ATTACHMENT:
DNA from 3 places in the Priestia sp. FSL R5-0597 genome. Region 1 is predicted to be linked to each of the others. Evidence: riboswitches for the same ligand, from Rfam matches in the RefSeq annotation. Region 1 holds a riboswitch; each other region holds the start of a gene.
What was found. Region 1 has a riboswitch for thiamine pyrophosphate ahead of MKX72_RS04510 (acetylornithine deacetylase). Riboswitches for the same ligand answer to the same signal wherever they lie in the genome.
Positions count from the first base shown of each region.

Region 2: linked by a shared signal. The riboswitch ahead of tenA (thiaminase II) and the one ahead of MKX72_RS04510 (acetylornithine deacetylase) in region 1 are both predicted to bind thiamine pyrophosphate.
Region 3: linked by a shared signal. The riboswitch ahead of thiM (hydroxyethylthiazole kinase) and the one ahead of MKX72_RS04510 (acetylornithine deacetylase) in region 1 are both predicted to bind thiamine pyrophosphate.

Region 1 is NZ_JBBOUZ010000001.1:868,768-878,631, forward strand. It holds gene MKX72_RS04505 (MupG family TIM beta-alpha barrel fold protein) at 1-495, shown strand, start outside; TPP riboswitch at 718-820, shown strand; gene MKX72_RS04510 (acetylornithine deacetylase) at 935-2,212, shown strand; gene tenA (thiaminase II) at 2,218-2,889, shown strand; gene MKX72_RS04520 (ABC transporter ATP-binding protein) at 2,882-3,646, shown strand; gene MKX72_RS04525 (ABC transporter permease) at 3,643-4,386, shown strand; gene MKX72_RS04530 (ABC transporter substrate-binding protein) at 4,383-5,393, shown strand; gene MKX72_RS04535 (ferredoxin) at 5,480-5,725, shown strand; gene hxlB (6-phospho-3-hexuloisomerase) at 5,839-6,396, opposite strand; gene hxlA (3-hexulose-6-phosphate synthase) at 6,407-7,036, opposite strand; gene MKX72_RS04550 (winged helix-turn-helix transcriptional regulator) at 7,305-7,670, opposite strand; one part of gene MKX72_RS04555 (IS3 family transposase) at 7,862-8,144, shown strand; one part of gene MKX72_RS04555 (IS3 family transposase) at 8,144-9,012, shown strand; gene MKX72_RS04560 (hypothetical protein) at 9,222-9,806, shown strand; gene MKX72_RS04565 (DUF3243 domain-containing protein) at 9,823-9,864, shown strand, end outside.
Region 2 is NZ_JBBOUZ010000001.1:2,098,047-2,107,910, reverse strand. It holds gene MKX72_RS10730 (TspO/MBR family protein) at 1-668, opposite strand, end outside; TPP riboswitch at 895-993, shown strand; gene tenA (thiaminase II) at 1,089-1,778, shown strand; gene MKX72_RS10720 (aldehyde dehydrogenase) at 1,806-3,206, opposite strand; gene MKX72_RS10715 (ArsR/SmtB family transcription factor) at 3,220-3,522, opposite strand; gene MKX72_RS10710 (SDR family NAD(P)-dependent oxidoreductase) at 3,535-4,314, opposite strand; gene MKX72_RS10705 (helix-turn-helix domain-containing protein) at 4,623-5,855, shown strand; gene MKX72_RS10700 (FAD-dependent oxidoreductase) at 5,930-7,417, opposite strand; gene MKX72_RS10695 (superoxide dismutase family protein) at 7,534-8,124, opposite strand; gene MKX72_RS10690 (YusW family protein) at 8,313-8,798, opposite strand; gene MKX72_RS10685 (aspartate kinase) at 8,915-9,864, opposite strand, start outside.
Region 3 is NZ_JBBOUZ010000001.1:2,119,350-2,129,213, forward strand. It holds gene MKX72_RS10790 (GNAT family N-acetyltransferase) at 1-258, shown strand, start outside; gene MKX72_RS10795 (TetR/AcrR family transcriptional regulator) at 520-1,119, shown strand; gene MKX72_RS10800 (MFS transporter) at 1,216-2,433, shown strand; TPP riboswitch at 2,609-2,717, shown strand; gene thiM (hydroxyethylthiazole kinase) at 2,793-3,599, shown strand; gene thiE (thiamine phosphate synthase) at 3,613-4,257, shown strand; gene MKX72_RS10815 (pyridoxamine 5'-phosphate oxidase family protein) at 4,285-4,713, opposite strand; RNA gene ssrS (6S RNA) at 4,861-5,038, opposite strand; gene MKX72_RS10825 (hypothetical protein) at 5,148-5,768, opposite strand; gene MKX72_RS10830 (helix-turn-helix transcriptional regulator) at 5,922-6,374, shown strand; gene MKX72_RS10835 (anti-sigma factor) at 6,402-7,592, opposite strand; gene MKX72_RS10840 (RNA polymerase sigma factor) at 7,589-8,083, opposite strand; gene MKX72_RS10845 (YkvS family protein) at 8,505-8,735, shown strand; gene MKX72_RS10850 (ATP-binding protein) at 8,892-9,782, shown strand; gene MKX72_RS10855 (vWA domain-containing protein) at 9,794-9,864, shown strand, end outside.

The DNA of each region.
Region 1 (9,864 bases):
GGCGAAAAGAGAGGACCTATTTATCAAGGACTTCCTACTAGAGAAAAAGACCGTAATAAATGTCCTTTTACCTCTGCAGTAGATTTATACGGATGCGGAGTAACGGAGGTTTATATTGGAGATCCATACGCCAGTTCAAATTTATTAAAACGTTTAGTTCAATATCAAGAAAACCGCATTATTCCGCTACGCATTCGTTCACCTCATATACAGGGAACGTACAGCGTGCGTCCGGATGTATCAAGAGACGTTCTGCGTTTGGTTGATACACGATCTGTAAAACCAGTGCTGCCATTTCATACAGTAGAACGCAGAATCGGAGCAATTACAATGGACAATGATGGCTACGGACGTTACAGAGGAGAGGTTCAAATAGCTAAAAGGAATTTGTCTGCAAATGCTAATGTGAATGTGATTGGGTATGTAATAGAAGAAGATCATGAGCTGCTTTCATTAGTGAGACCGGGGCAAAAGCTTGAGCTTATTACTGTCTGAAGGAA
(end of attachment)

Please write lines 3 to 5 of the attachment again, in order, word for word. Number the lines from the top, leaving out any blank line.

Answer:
Positions count from the first base shown of each region.

Region 2: linked by a shared signal. The riboswitch ahead of tenA (thiaminase II) and the one ahead of MKX72_RS04510 (acetylornithine deacetylase) in region 1 are both predicted to bind thiamine pyrophosphate.
Region 3: linked by a shared signal. The riboswitch ahead of thiM (hydroxyethylthiazole kinase) and the one ahead of MKX72_RS04510 (acetylornithine deacetylase) in region 1 are both predicted to bind thiamine pyrophosphate.